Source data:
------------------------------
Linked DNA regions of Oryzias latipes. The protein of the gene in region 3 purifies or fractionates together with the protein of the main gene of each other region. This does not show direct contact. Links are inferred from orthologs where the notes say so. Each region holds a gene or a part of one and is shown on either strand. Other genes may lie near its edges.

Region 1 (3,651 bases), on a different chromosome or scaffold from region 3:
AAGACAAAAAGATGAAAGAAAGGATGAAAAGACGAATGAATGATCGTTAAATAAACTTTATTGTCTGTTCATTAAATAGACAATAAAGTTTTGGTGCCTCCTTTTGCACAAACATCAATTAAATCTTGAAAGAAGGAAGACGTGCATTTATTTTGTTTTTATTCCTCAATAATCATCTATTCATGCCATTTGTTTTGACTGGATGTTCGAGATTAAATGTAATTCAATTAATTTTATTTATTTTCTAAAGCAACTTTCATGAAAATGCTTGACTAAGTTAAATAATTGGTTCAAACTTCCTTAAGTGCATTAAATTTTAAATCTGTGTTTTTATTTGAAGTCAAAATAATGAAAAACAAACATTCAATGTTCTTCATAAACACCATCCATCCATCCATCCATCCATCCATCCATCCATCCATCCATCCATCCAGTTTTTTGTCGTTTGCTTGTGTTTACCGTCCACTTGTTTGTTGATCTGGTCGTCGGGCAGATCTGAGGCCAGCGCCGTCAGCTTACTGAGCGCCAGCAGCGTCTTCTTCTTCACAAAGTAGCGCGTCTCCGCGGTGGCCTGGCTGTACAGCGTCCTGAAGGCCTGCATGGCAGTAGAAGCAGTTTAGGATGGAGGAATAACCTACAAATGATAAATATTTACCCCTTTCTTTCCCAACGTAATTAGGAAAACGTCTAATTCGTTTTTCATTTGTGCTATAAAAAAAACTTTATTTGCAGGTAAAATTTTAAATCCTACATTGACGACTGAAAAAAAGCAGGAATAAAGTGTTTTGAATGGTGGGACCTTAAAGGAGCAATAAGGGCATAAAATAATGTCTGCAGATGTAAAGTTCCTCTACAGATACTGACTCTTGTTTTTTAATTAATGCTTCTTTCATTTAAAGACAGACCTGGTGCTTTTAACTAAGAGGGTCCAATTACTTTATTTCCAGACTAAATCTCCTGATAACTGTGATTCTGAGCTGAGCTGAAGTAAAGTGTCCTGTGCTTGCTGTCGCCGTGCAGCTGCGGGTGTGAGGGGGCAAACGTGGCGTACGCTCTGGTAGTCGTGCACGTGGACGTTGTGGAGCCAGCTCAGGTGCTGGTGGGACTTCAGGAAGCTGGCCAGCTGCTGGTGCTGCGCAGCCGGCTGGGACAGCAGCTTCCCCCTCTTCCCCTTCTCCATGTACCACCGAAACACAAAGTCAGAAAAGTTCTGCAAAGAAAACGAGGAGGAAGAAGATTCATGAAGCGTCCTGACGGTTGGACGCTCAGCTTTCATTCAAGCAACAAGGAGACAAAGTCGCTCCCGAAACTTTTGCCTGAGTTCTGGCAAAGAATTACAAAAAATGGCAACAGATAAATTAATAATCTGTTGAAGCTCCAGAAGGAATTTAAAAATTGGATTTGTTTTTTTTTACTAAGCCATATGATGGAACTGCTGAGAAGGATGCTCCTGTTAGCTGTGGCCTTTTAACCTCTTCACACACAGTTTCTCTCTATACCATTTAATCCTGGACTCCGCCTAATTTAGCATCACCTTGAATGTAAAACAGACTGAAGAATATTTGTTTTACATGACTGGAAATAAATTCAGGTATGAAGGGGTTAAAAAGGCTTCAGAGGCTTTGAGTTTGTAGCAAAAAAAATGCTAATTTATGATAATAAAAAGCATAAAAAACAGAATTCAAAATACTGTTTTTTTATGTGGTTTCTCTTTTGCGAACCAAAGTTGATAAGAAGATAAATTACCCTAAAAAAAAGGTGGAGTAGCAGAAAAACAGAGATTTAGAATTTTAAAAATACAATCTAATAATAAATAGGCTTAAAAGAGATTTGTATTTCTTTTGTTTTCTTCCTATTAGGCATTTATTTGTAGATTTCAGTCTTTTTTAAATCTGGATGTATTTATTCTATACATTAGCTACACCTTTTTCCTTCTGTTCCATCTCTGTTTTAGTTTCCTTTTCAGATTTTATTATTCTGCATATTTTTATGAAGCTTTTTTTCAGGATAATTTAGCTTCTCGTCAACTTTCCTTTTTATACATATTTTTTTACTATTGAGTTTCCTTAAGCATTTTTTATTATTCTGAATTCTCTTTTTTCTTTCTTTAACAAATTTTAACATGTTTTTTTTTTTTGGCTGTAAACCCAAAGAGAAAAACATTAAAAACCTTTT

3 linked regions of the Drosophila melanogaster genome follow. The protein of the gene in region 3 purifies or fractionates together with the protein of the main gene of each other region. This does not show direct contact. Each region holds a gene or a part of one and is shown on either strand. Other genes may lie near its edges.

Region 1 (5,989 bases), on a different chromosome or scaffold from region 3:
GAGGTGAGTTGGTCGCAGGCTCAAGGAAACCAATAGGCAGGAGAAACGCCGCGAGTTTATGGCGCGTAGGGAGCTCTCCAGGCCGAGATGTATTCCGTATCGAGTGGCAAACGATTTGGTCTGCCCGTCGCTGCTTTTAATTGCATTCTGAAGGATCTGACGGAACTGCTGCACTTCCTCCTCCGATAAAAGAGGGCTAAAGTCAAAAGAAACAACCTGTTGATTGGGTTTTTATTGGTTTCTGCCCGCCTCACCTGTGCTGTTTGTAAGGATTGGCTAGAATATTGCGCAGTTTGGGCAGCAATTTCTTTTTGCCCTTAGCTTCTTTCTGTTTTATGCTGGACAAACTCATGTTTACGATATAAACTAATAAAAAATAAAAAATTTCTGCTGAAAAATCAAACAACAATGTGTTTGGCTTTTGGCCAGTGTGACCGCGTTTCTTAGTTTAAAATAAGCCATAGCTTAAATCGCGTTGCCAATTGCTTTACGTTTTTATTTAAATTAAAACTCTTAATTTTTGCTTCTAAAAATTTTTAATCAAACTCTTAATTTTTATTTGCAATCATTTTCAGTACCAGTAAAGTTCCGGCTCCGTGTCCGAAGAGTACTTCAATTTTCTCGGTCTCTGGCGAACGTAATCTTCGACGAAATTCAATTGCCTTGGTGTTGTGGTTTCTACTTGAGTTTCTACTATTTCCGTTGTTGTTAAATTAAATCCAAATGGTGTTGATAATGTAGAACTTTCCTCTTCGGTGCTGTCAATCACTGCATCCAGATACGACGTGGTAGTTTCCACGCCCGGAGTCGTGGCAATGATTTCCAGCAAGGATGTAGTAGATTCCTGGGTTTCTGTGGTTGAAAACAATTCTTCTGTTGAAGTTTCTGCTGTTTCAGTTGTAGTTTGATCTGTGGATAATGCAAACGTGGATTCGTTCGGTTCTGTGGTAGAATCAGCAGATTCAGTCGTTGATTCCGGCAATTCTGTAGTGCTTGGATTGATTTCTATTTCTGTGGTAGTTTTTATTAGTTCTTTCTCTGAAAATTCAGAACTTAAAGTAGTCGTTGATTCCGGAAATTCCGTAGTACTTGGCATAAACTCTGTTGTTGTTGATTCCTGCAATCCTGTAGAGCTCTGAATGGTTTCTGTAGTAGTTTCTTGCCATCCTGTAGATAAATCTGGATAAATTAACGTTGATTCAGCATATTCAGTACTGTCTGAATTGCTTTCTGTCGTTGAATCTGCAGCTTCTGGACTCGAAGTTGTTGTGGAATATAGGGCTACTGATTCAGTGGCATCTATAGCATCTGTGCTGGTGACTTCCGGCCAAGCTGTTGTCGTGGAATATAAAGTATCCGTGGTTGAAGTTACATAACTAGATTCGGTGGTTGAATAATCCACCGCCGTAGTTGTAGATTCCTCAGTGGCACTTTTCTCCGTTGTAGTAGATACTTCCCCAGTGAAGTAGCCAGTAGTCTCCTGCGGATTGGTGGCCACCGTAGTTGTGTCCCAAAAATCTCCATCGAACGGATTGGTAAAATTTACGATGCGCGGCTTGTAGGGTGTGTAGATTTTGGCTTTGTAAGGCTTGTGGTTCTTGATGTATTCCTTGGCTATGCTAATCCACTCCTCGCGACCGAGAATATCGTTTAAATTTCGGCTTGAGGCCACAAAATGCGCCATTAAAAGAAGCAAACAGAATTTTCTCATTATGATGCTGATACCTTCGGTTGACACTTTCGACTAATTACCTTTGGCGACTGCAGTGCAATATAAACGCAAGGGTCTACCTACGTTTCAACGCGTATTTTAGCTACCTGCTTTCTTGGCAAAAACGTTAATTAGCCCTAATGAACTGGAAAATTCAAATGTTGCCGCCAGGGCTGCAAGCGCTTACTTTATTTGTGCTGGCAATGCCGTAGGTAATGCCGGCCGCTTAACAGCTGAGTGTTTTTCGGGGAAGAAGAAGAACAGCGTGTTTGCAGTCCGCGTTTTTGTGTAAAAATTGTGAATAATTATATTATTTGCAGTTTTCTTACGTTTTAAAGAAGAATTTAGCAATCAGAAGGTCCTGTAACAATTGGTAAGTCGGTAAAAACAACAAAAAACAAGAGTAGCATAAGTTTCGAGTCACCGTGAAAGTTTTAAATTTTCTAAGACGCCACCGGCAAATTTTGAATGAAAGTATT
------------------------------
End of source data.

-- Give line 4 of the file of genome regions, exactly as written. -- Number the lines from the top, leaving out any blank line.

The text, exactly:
3 linked regions of the Drosophila melanogaster genome follow. The protein of the gene in region 3 purifies or fractionates together with the protein of the main gene of each other region. This does not show direct contact. Each region holds a gene or a part of one and is shown on either strand. Other genes may lie near its edges.